Friday, September 4, 2015

Aili and Andres McConnon’s “Road to Valor”

He was a boy who came from a relatively poor family living in a small town near Florence. He was able to go to a school in Florence, but had to buy a bicycle for transportation. He worked and saved his money, and was finally able to buy a fourth-hand bike.

It changed his life. The boy became Gino Bartali, one of the great cycling legends. In Road to Valor: A True Story of World War II Italy, the Nazis, and the Cyclist Who Inspired a Nation, Aili and Andres McConnon tell Bartali’s story.

Actually, they tell three interlocking stories.

The first is Gino Bartali the great cyclist, who won the Tour de France twice – with each win separated by a decade – a record for time in-between wins that’s still unbroken.

The second is Gino Bartali the Italian resistance messenger, who at the behest of the Archbishop of Florence smuggled fake identity documents all over northern Italy, hidden in his bicycle. What he did saved the lives of hundreds of Jews. He even hid a Jewish family from the Nazis in his basement in Florence.

The third is Gino Bartali, the man whose impossible victory in a Tour de France stage in the Alps helped to stop exploding violence in Italy between the Communist and Christian Democratic parties. As one observer pointed out, men who had been trying to kill each other suddenly turned their attention northward, and celebrated Bartali’s victory together. Bartali had been 21 minutes behind the Tour leader, and in one stage erased the difference. He powered on to win the 1948 Tour, despite all of sports journalists and cycling fans who considered him a “washed-up old man” at 33.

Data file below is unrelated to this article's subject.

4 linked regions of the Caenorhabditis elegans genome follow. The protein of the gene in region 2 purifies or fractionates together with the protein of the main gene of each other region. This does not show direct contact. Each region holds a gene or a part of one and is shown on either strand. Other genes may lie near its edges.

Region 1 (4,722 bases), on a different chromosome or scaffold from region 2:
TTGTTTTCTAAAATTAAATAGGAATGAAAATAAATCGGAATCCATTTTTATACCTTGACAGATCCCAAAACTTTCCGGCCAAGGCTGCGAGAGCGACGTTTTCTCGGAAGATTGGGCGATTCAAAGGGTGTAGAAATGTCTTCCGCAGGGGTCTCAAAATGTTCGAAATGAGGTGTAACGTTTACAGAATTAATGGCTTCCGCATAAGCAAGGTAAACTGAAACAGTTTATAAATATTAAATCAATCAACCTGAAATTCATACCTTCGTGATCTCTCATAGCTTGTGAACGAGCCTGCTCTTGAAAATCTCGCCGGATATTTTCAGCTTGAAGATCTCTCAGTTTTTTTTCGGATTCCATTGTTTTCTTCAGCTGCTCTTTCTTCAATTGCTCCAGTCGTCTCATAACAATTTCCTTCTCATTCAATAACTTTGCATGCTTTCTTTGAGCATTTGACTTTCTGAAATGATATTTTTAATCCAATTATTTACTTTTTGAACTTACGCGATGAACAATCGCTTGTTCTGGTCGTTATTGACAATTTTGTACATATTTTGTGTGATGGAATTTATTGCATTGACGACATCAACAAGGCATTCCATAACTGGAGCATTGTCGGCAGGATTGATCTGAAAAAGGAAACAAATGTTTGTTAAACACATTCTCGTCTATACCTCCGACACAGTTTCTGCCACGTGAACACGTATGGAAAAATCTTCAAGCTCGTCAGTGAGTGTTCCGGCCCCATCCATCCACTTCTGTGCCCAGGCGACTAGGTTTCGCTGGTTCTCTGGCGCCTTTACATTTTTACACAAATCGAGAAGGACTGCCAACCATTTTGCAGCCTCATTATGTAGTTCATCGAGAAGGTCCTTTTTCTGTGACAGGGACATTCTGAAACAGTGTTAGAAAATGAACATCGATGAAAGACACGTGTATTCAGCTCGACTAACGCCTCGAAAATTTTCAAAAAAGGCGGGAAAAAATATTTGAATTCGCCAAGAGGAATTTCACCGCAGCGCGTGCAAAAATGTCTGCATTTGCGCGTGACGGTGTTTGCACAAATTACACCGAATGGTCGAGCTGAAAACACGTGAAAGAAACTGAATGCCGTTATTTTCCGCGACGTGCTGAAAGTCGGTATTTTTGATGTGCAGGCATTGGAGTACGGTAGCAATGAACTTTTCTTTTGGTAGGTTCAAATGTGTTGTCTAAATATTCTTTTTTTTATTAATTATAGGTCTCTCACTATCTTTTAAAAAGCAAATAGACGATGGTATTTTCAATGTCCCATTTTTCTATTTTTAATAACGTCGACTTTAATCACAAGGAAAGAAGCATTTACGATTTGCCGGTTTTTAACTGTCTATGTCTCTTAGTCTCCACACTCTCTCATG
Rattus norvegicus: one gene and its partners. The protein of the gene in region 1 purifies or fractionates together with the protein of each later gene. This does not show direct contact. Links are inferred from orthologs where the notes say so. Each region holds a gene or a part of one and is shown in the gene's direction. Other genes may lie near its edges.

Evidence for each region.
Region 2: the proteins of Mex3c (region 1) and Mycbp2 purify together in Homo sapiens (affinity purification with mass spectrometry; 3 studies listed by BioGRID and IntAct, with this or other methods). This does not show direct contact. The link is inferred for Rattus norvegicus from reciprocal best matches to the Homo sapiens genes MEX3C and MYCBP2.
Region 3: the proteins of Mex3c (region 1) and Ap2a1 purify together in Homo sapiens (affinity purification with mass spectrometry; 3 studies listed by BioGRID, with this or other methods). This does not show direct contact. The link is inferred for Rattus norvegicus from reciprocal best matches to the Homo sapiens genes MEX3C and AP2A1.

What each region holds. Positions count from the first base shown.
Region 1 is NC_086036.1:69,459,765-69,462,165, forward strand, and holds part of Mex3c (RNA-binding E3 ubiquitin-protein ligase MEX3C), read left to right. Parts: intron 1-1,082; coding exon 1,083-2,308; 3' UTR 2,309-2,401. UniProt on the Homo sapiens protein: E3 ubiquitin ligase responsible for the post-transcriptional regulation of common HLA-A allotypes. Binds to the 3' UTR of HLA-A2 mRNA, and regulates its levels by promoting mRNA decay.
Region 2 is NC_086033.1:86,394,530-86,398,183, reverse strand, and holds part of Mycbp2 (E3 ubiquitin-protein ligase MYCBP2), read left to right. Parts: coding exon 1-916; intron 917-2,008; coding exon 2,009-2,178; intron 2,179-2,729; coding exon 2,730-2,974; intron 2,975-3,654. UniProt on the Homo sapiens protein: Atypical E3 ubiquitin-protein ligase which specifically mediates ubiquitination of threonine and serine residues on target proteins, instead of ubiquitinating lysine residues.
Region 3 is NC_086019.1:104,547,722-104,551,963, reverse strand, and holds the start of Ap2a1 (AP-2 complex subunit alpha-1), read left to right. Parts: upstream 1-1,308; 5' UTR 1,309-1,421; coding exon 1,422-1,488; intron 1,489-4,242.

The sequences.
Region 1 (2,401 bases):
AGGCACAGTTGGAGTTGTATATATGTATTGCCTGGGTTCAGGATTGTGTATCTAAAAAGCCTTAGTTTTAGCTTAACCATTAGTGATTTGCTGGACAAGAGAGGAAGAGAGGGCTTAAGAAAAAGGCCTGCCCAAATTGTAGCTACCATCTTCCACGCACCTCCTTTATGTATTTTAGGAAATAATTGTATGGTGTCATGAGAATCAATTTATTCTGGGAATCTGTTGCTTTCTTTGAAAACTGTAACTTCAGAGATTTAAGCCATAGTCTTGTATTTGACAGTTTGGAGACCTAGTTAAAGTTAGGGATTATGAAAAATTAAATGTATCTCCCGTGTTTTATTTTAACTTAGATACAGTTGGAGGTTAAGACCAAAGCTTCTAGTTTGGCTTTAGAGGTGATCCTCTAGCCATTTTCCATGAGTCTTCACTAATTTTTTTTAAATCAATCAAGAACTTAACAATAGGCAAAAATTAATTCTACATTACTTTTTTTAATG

The story of helping the Italian resistance and saving the lives of Jews was learned only fairly recently. Bartali, who died in 2000 at the age of 85, never talked about until late in life, when he told his oldest son some of what happened. Others, especially the Jewish families he helped to save, corroborated his story. His cycling around Tuscany, Umbria and other Italian locales could always be explained as “training.” But secreted in the tubes of his bicycle were false identity papers, to help protect Jews and also to help many escape.

The McConnons tell a riveting, wonderful story. Bartali wasn’t a saint; he had his human frailties like the rest of us. But he had great courage, and he acted on that courage – to save lives, and to win an impossible race. Even if you’re not a cycling fan, Road to Valor is an inspiring, moving account of a terrible time in human history.